The Asmara-Addis Literary Festival (In Exile) 2019 was hosted in Brussels, Belgium on February 9, 2019. It was hosted as part of the Afropolitan Festival 2019 which happened from February 8-10, 2019.
Since 2017, the Bozar institute in Brussels, Belgium has been hosting the Afropolitan Festival where art forms like music, film, literature from Africans from the continent and the diaspora feature. On February 8-10, 2019, the festival would do its Godly work of showing off the best of the African arts scene.
This year, the literature mantle of that festival would be taken up by the new Asmara-Addis Literary Festival (In Exile) the brainchild of Eritrean-Ethiopian author Sulaiman Addonia. The festival, supported by the Commune of Ixelle and Bib Sans Souci, aims to be a home for ideas that migrate freely and boldly in borderless literary landscapes. The festival would happen in the afternoon and evening of February 9, 2019.
The first session “The Shapes of Love” was inspired by Sulaiman Addonia‘s memories of open compounds in Sudan, where people were welcome to join and gather around Eritrean coffee ceremonies and exchange their personal stories. It featured Saleh Addonia, Chike Frankie Edozien, Meron Estefanos, Ubah Cristina Ali Farah, Astrid Haerens, Desta Haile, Madeleine Kennedy-Macfoy, Soheila Mehri, Hazel Thomas, and Vanessa Tsehaye.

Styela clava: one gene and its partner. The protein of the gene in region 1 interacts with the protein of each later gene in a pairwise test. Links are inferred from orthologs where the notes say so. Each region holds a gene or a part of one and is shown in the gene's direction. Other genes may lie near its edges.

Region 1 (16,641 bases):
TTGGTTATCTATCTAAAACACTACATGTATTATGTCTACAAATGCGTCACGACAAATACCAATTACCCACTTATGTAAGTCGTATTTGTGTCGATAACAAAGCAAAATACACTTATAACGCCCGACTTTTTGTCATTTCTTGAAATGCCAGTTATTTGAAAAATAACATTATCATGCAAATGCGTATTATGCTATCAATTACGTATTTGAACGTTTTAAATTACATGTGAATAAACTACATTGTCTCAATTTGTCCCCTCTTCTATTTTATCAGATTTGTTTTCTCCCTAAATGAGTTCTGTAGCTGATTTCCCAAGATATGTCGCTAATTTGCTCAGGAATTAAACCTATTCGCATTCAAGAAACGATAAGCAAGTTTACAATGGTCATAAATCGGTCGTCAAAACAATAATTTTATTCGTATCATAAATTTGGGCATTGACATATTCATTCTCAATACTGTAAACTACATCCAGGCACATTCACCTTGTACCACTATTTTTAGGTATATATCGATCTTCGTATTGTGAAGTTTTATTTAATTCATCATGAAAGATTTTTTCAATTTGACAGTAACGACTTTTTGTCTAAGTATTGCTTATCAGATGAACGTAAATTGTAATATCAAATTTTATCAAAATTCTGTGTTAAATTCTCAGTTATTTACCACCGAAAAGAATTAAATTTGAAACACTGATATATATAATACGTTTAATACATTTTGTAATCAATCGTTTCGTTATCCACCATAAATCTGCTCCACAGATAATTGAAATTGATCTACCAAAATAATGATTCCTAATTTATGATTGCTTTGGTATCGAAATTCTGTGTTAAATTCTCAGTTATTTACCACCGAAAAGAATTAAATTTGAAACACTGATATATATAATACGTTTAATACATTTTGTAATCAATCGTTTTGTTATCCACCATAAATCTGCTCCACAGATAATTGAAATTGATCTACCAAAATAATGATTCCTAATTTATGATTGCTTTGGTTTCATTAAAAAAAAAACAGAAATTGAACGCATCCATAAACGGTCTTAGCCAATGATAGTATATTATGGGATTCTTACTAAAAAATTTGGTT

Another session, “I Create. I Am Not Muse. Afrofeminism in Literature.” featured Maaza Mengiste, Minna Salami, Rachida Lamrabet, Amina Jama, and Ellah Wakatama Allfrey. The event was a unique affair with the women reading from their work or giving their own personal experiences with identity and Afrofeminism in literature.
The most illuminating of the contributions for me had to have been by publisher Ellah Wakatama Allfrey who spoke about her experience in publishing starting at Penguin where she found her tribe of people who made books. She would move to Jonathan Cape, Random House where she would bring to life works by people of colour like Biyi Bandele with Burma Boy.
After the presentations, each panellist would ask a question and everyone would give their opinion. That was probably one of the most nurturing panels (barring some Nigerian dude who seemed to be loudly working out his own issues) that I have had the opportunity to witness. Watch the full session here on the Bozar Facebook page.
Here are some images of those who attended the festival courtesy of the organisers.